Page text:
Zen Wisdom 230

People do not become arhats because they have ideas that they want to become arhats; rather, when vexations have ceased or have been eradicated through long cultivation, people become arhats. Some people, upon having heard a phrase or sutra from the Buddha, instantly eradicated all vexations, greed, anger and ignorance and immediately attained arhatship. Such people were very rare, but we do read about them in the sutras. Others, with the goal to cut off all vexations, practice in a gradual manner.

There are four stages of arhatship. The first stage is achieved when the practitioner eliminates the view of the self and eradicate doubt. The second, when greed, anger and ignorance are alleviated. The third, when greed and anger in the realm of desire are completely cut off. The fourth stage is true arhatship, when greed, anger and desire in the three realms (desire, form, formlessness) are eradicated. At this point all vexations are cut off. People who practice gradually differ from those who attain arhatship instantly; nonetheless, gradual practitioners do not have the intention or desire to become arhats. Their goal is to terminate vexation.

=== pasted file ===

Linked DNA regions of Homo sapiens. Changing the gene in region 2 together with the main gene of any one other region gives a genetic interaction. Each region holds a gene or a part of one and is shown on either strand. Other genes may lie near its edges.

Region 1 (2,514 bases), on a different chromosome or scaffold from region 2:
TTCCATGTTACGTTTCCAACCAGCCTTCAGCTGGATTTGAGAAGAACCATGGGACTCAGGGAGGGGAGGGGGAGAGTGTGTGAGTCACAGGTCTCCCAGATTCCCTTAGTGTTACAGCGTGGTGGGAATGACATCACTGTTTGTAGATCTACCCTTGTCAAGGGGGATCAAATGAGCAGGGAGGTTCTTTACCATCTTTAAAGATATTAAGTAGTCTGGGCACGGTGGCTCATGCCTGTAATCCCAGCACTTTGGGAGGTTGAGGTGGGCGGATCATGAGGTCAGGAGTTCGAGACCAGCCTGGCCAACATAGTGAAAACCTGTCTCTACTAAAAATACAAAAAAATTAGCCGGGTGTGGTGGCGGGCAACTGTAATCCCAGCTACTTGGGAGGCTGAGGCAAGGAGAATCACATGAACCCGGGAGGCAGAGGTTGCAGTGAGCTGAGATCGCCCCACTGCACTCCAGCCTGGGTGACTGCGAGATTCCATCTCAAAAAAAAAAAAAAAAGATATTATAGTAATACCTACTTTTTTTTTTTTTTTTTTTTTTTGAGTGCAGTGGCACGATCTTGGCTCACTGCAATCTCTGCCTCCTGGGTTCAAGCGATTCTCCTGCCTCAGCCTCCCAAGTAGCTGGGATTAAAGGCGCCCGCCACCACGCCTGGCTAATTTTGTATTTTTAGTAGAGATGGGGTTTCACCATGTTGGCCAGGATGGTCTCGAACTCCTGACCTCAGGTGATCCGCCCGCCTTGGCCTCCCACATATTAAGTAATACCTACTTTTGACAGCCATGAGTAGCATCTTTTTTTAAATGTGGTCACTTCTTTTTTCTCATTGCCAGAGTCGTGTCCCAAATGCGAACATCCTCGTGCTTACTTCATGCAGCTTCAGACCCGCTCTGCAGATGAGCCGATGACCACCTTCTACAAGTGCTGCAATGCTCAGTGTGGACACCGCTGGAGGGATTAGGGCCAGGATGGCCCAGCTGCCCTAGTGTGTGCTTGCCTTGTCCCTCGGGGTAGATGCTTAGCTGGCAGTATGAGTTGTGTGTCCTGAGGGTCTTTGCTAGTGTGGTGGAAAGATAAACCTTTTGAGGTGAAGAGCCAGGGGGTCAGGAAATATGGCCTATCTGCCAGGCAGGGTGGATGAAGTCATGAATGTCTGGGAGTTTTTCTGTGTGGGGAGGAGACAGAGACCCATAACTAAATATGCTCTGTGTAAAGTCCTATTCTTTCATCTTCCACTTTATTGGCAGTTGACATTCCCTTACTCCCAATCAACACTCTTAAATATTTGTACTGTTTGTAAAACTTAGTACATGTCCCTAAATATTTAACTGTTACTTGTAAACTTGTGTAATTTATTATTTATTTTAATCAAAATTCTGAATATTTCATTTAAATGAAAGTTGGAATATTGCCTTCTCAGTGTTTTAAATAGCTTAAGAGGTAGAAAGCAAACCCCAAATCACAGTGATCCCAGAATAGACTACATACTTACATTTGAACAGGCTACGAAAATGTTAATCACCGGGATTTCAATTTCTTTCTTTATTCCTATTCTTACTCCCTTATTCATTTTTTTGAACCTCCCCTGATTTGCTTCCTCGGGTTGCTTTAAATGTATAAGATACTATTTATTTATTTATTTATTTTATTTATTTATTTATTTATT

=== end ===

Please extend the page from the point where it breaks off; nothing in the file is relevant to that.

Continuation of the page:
There is a correspondence between the Hinayana arhat and the Mahayana bodhisattva insofar as how much vexation has been alleviated or eradicated. For example, the first position of Hinayana attainment is attained when one has dissolved one's view of the self and has also eradicated all doubt. Doubt here means doubting the Three Jewels as well as doubting whether one can transcend samsara and eradicate vexation. In Mahayana Buddhism, this level of attainment is considered the first bhumi level of Bodhisattvahood. Bhumi means ground, and can be considered the fertile ground of practice from which wisdom sprouts. There are ten bhumis, of which the tenth is at the threshold of Buddhahood. The fourth stage of arhatship corresponds to the end of the seventh bhumi.